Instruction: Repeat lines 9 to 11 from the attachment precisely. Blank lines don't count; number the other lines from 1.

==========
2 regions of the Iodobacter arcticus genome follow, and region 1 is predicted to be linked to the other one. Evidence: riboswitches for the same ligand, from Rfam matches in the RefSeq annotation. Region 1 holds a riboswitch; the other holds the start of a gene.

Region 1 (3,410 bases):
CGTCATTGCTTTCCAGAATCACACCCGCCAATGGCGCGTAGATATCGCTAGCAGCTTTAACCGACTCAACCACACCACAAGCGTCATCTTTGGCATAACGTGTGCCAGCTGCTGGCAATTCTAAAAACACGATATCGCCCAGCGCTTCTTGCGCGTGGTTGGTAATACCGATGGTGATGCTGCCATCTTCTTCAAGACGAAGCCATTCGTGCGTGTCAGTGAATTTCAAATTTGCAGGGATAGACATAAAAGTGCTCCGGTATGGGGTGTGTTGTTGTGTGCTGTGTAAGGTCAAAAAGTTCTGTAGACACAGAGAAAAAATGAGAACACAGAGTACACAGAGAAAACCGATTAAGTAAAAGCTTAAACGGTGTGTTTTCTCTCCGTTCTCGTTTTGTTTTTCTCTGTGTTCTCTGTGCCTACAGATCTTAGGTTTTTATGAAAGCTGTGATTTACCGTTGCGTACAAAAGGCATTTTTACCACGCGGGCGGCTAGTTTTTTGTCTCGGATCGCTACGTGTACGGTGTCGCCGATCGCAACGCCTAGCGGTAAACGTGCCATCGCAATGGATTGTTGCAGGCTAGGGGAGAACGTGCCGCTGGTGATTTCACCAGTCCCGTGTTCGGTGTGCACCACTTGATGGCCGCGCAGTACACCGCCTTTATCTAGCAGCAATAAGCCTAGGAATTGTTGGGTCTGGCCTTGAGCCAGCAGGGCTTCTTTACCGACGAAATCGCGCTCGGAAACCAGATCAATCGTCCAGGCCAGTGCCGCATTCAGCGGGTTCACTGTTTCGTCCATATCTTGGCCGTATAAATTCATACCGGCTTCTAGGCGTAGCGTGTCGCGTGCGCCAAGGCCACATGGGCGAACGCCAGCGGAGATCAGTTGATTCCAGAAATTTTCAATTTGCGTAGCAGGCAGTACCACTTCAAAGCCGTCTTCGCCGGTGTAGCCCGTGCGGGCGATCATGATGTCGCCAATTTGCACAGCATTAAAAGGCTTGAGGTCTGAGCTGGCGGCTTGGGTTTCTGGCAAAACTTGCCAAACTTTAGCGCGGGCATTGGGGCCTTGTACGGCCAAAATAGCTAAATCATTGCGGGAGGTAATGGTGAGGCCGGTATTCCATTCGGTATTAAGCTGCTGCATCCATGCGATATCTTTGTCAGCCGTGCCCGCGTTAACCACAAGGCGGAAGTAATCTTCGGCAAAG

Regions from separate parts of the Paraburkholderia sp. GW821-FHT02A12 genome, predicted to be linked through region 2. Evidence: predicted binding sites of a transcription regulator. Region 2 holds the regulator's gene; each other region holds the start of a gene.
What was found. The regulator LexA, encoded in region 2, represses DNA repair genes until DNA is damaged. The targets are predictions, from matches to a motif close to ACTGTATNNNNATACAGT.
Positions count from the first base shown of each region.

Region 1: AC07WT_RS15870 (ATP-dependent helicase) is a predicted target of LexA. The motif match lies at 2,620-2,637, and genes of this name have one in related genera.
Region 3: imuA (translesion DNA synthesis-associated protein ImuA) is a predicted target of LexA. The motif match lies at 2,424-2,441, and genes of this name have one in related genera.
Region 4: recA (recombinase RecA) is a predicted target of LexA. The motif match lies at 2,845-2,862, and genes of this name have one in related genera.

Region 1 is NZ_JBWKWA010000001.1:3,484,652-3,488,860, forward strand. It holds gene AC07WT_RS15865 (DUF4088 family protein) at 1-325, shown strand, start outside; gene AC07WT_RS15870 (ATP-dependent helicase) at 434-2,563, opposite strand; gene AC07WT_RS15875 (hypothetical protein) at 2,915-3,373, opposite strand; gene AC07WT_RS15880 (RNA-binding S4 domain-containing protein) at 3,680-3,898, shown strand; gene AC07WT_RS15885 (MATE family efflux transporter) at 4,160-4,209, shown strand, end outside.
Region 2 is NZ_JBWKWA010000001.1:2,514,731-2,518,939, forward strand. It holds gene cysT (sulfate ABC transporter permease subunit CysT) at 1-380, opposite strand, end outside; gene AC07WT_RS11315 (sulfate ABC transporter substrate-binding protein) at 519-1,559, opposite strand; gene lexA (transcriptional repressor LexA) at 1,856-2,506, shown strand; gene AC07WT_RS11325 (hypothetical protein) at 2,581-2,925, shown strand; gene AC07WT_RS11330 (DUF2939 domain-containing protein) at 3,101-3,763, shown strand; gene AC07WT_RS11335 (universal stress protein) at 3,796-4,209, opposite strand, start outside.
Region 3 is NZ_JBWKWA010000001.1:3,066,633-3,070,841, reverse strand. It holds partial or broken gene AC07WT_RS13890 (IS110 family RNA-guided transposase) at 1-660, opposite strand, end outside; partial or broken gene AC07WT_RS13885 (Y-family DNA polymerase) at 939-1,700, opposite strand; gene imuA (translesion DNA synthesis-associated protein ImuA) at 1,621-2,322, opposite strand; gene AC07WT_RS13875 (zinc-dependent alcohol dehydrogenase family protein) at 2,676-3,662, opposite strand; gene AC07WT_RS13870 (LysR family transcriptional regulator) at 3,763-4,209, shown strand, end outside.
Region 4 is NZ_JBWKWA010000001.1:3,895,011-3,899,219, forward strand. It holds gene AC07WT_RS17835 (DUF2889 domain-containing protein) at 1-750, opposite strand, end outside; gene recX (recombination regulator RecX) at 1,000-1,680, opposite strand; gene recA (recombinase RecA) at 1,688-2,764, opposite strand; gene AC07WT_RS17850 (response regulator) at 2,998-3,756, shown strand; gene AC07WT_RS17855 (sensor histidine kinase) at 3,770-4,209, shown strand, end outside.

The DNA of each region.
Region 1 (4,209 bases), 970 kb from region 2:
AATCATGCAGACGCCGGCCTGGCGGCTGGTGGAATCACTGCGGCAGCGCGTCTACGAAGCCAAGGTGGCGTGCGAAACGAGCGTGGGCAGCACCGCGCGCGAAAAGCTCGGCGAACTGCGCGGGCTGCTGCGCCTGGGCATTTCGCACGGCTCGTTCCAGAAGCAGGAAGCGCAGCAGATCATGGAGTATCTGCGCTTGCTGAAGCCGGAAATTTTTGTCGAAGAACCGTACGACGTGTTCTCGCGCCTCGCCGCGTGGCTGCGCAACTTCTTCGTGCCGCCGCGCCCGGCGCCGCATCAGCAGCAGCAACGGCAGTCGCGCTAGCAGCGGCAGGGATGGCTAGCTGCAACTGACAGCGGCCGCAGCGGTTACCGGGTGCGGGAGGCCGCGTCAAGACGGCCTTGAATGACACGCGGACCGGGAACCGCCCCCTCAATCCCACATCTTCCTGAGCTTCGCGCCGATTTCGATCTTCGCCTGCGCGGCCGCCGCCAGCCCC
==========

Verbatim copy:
Region 4: recA (recombinase RecA) is a predicted target of LexA. The motif match lies at 2,845-2,862, and genes of this name have one in related genera.

Region 1 is NZ_JBWKWA010000001.1:3,484,652-3,488,860, forward strand. It holds gene AC07WT_RS15865 (DUF4088 family protein) at 1-325, shown strand, start outside; gene AC07WT_RS15870 (ATP-dependent helicase) at 434-2,563, opposite strand; gene AC07WT_RS15875 (hypothetical protein) at 2,915-3,373, opposite strand; gene AC07WT_RS15880 (RNA-binding S4 domain-containing protein) at 3,680-3,898, shown strand; gene AC07WT_RS15885 (MATE family efflux transporter) at 4,160-4,209, shown strand, end outside.
Region 2 is NZ_JBWKWA010000001.1:2,514,731-2,518,939, forward strand. It holds gene cysT (sulfate ABC transporter permease subunit CysT) at 1-380, opposite strand, end outside; gene AC07WT_RS11315 (sulfate ABC transporter substrate-binding protein) at 519-1,559, opposite strand; gene lexA (transcriptional repressor LexA) at 1,856-2,506, shown strand; gene AC07WT_RS11325 (hypothetical protein) at 2,581-2,925, shown strand; gene AC07WT_RS11330 (DUF2939 domain-containing protein) at 3,101-3,763, shown strand; gene AC07WT_RS11335 (universal stress protein) at 3,796-4,209, opposite strand, start outside.